Photo Credit: Jewish Press

Moral Equivalence And Charlottesville

Reader Samuel Keller (Letters, Sept. 1) seems displeased with The Jewish Press’s superb Aug. 25 editorial supporting President Trump’s Charlottesville-related remarks, which Keller maintains makes “moral equivalency between neo-Nazis…shouting ‘sieg heil’ …and ‘alt Left’ groups” who, Keller claims, defend the “rights and lives of black citizens, among others.”


Actually, I’m not aware of any black lives the “alt Left” has ever saved.

Bringing up the neo-Nazis shouting “sieg heil” to discredit any argument positing moral equivalency between the two sides is rather lame. The 9/11 hijackers, to my knowledge, never shouted “sieg heil.” The point is, one can be a completely depraved subhuman and never utter phrases like “sieg heil.”

Is there moral equivalence between the two sides at Charlottesville? Well, there is an argument to be made that the “alt Left” is worse; the American neo-Nazis of today are evil largely in thought while the “alt Left” is evil in thought and deed.

Josh Greenberger
Brooklyn, NY


LBJ And Israel (I)

Re Jason Maoz’s “Who Was the First Genuinely Pro-Israel President?” (front-page essay, Sept. 1):

We all must appreciate President Lyndon Baines Johnson’s support of Israel. You can read about Johnson and Israel in Personal Witness: Israel Through My Eyes by Abba Eban. Johnson’s saving of Jews from Nazi Germany while he was a congressman is especially important.

One key thing about Johnson is that he hated the Ku Klux Klan more than anything – and the Klan hated Johnson. He would never equate a demonstration by Klan members, Nazis, et al. with a demonstration by those opposing them, as President Trump recently did.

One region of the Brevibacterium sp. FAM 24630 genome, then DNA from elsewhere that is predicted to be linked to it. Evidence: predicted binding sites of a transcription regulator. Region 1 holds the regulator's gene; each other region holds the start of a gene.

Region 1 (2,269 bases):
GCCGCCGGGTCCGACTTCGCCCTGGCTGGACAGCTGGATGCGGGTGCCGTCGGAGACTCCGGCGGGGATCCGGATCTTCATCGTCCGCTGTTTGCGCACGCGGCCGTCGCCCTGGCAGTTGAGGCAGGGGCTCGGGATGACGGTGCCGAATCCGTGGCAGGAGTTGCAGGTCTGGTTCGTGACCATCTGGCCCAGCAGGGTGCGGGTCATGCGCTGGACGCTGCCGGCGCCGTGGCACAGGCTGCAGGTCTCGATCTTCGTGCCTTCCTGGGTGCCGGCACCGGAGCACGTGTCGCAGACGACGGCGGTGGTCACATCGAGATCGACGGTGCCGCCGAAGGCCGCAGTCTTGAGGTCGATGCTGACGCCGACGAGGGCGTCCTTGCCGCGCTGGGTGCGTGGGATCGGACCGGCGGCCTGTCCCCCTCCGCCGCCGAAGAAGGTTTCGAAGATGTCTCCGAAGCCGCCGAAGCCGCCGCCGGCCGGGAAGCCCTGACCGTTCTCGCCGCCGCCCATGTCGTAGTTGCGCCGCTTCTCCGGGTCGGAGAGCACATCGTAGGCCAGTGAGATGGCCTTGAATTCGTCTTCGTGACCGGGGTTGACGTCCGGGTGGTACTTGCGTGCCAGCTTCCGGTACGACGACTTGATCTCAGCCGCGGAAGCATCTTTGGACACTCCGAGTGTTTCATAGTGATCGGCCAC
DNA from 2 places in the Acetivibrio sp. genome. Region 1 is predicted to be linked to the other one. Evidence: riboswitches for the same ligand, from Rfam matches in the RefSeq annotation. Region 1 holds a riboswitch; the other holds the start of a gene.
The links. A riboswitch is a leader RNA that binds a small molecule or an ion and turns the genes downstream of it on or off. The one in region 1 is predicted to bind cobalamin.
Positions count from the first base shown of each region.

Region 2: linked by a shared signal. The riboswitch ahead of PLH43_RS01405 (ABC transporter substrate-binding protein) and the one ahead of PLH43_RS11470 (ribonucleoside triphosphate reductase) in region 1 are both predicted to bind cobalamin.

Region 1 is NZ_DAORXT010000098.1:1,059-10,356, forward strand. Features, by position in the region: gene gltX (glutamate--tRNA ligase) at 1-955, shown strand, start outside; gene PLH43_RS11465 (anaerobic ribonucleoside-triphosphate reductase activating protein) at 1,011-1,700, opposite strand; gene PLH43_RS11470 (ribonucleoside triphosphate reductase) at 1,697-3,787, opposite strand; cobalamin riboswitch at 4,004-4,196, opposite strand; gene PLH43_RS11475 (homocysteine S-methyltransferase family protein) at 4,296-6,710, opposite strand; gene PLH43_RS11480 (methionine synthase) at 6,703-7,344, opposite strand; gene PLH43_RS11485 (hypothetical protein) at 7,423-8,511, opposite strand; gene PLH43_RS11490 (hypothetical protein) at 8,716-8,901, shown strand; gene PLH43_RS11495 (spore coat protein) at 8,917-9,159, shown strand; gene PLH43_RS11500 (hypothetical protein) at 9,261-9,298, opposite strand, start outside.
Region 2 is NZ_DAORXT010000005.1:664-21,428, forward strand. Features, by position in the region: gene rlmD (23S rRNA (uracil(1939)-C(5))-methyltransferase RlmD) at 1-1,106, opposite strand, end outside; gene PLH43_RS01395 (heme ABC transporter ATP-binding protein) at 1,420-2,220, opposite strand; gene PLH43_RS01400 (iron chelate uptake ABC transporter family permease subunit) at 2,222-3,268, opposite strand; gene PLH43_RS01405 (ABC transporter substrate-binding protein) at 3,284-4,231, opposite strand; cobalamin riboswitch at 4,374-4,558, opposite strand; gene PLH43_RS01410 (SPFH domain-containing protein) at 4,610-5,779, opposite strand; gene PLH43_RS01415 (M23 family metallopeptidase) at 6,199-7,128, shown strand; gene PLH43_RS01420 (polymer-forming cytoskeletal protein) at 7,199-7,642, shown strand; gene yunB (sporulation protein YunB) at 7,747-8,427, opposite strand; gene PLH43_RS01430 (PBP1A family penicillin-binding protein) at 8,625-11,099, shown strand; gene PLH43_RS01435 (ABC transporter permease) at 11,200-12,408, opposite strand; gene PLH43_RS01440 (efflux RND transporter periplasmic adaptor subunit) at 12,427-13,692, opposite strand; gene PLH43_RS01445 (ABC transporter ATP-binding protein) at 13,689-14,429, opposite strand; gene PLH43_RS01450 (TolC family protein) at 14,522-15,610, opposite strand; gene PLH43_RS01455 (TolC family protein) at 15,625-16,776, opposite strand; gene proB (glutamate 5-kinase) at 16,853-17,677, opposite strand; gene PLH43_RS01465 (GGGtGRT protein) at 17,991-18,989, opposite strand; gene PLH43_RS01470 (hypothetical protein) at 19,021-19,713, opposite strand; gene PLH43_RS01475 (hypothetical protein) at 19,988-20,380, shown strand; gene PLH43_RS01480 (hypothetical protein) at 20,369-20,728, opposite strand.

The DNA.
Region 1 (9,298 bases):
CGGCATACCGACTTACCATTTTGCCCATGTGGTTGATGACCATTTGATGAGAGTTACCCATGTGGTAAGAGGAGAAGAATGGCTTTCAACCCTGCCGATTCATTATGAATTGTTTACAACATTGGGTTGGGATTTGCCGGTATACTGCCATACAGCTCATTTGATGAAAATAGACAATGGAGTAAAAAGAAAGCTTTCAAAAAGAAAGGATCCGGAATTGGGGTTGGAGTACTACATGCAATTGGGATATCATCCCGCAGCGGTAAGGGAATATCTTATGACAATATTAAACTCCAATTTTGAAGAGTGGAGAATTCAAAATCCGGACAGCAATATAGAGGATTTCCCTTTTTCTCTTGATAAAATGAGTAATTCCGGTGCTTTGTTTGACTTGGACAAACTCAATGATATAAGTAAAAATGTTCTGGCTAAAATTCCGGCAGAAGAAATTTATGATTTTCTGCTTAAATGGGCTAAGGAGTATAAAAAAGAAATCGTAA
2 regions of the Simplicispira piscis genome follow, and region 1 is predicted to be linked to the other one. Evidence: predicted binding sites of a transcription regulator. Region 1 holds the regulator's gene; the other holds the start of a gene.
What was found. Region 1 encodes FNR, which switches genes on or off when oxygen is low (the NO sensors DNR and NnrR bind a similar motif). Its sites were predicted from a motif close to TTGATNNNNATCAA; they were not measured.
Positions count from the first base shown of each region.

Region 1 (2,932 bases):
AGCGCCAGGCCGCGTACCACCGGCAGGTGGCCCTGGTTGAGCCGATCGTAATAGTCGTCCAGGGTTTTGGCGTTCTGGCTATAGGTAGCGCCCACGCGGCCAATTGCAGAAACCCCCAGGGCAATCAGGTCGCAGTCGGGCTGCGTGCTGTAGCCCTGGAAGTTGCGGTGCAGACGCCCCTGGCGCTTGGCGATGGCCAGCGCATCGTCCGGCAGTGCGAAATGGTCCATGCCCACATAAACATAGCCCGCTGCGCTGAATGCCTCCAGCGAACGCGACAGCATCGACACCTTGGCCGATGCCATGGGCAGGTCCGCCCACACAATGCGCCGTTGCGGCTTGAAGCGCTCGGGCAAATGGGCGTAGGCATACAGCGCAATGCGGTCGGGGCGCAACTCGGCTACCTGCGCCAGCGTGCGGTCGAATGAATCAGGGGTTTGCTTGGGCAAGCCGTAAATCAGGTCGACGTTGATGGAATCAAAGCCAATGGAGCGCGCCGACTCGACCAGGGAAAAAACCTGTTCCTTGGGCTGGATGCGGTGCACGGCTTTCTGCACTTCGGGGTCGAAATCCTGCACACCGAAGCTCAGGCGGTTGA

Johnson revolutionized America with Medicare, Medicaid, the Civil Rights Act of 1964, and the Voting Rights Act of 1965. He would have been America’s greatest president were it not for Vietnam.

Reuven Solomon
Forest Hills, NY


LBJ And Israel (II)

Jason Maoz’s excellent front-page essay on President Johnson and Israel was filled with information with which the American Jewish community should be familiar, but probably is not.

Johnson’s early involvement with saving Jews from the Holocaust as a member of Congress, followed decades later by his dramatic upgrading of military aid to Israel and refusal to pressure Israel to withdraw from territory won during the 1967 Six-Day War, testify to his adherence to his grandfather’s lesson: “Take care of the Jews.… Consider them your friends and help them any way you can.”

Maoz notes that widespread domestic opposition to America’s involvement in Vietnam led Johnson to forgo seeking reelection in 1968; Johnson bitterly described an encounter with American rabbis who came to him to campaign against the Vietnam war, which he felt was essential to saving a “small nation in constant peril.”

Today we have rabbis of the Reform, Conservative, and Reconstructionist movements announcing a boycott of a pre-Rosh Hashanah presidential conference call because of their disagreement with President Trump’s statements regarding the violence in Charlottesville.

The rabbis’ treatment of the president – who, like Johnson, has signaled concern for the Jewish people and Israel – is reprehensible. Just as the rabbis who descended on Johnson to urge him to abandon Vietnam, disregarding his admirable efforts vis-à-vis Israel, these modern-day rabbis are refusing to speak to President Trump, disregarding his admirable efforts and statements regarding Israel.